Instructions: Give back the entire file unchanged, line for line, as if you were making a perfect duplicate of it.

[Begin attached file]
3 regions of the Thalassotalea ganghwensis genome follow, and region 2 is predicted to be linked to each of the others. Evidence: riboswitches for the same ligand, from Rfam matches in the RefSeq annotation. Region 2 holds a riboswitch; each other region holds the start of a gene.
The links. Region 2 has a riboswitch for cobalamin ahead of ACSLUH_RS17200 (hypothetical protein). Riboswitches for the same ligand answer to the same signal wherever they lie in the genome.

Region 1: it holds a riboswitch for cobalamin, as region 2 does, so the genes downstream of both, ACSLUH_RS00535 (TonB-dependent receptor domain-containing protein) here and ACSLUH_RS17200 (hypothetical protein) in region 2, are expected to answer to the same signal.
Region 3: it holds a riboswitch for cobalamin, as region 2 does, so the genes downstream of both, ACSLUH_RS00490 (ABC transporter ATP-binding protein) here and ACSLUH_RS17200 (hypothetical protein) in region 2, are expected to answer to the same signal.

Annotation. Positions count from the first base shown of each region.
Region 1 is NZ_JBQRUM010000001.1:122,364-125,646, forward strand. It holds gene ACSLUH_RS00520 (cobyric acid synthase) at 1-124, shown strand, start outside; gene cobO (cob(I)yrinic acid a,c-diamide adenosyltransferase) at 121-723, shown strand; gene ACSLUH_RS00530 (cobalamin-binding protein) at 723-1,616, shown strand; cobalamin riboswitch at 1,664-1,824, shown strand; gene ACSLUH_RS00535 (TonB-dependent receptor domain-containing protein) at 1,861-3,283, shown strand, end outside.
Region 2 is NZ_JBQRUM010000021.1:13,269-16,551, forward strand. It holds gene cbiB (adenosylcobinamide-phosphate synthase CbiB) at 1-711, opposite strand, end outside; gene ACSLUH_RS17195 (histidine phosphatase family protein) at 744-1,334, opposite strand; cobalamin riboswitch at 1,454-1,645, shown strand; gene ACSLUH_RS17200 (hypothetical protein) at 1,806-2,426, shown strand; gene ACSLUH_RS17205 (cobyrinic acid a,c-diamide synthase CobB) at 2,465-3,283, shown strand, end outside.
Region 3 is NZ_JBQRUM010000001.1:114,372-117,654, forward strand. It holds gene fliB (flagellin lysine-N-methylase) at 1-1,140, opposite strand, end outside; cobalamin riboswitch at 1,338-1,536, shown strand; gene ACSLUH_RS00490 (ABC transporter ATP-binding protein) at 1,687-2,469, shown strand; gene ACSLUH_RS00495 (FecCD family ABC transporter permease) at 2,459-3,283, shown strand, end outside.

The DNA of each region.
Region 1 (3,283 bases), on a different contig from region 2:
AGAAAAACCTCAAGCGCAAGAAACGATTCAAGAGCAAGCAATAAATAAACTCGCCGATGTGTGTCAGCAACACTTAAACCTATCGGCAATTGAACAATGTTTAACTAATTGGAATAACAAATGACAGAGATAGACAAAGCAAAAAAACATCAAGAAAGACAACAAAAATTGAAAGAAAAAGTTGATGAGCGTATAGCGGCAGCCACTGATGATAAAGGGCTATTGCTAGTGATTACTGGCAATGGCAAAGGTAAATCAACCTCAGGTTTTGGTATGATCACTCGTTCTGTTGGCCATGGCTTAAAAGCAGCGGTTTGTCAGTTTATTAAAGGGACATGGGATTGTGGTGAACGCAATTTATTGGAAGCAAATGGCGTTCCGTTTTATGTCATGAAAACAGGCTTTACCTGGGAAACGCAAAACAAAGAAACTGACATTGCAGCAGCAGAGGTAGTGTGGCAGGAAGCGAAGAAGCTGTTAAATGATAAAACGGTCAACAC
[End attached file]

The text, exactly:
3 regions of the Thalassotalea ganghwensis genome follow, and region 2 is predicted to be linked to each of the others. Evidence: riboswitches for the same ligand, from Rfam matches in the RefSeq annotation. Region 2 holds a riboswitch; each other region holds the start of a gene.
The links. Region 2 has a riboswitch for cobalamin ahead of ACSLUH_RS17200 (hypothetical protein). Riboswitches for the same ligand answer to the same signal wherever they lie in the genome.

Region 1: it holds a riboswitch for cobalamin, as region 2 does, so the genes downstream of both, ACSLUH_RS00535 (TonB-dependent receptor domain-containing protein) here and ACSLUH_RS17200 (hypothetical protein) in region 2, are expected to answer to the same signal.
Region 3: it holds a riboswitch for cobalamin, as region 2 does, so the genes downstream of both, ACSLUH_RS00490 (ABC transporter ATP-binding protein) here and ACSLUH_RS17200 (hypothetical protein) in region 2, are expected to answer to the same signal.

Annotation. Positions count from the first base shown of each region.
Region 1 is NZ_JBQRUM010000001.1:122,364-125,646, forward strand. It holds gene ACSLUH_RS00520 (cobyric acid synthase) at 1-124, shown strand, start outside; gene cobO (cob(I)yrinic acid a,c-diamide adenosyltransferase) at 121-723, shown strand; gene ACSLUH_RS00530 (cobalamin-binding protein) at 723-1,616, shown strand; cobalamin riboswitch at 1,664-1,824, shown strand; gene ACSLUH_RS00535 (TonB-dependent receptor domain-containing protein) at 1,861-3,283, shown strand, end outside.
Region 2 is NZ_JBQRUM010000021.1:13,269-16,551, forward strand. It holds gene cbiB (adenosylcobinamide-phosphate synthase CbiB) at 1-711, opposite strand, end outside; gene ACSLUH_RS17195 (histidine phosphatase family protein) at 744-1,334, opposite strand; cobalamin riboswitch at 1,454-1,645, shown strand; gene ACSLUH_RS17200 (hypothetical protein) at 1,806-2,426, shown strand; gene ACSLUH_RS17205 (cobyrinic acid a,c-diamide synthase CobB) at 2,465-3,283, shown strand, end outside.
Region 3 is NZ_JBQRUM010000001.1:114,372-117,654, forward strand. It holds gene fliB (flagellin lysine-N-methylase) at 1-1,140, opposite strand, end outside; cobalamin riboswitch at 1,338-1,536, shown strand; gene ACSLUH_RS00490 (ABC transporter ATP-binding protein) at 1,687-2,469, shown strand; gene ACSLUH_RS00495 (FecCD family ABC transporter permease) at 2,459-3,283, shown strand, end outside.

The DNA of each region.
Region 1 (3,283 bases), on a different contig from region 2:
AGAAAAACCTCAAGCGCAAGAAACGATTCAAGAGCAAGCAATAAATAAACTCGCCGATGTGTGTCAGCAACACTTAAACCTATCGGCAATTGAACAATGTTTAACTAATTGGAATAACAAATGACAGAGATAGACAAAGCAAAAAAACATCAAGAAAGACAACAAAAATTGAAAGAAAAAGTTGATGAGCGTATAGCGGCAGCCACTGATGATAAAGGGCTATTGCTAGTGATTACTGGCAATGGCAAAGGTAAATCAACCTCAGGTTTTGGTATGATCACTCGTTCTGTTGGCCATGGCTTAAAAGCAGCGGTTTGTCAGTTTATTAAAGGGACATGGGATTGTGGTGAACGCAATTTATTGGAAGCAAATGGCGTTCCGTTTTATGTCATGAAAACAGGCTTTACCTGGGAAACGCAAAACAAAGAAACTGACATTGCAGCAGCAGAGGTAGTGTGGCAGGAAGCGAAGAAGCTGTTAAATGATAAAACGGTCAACAC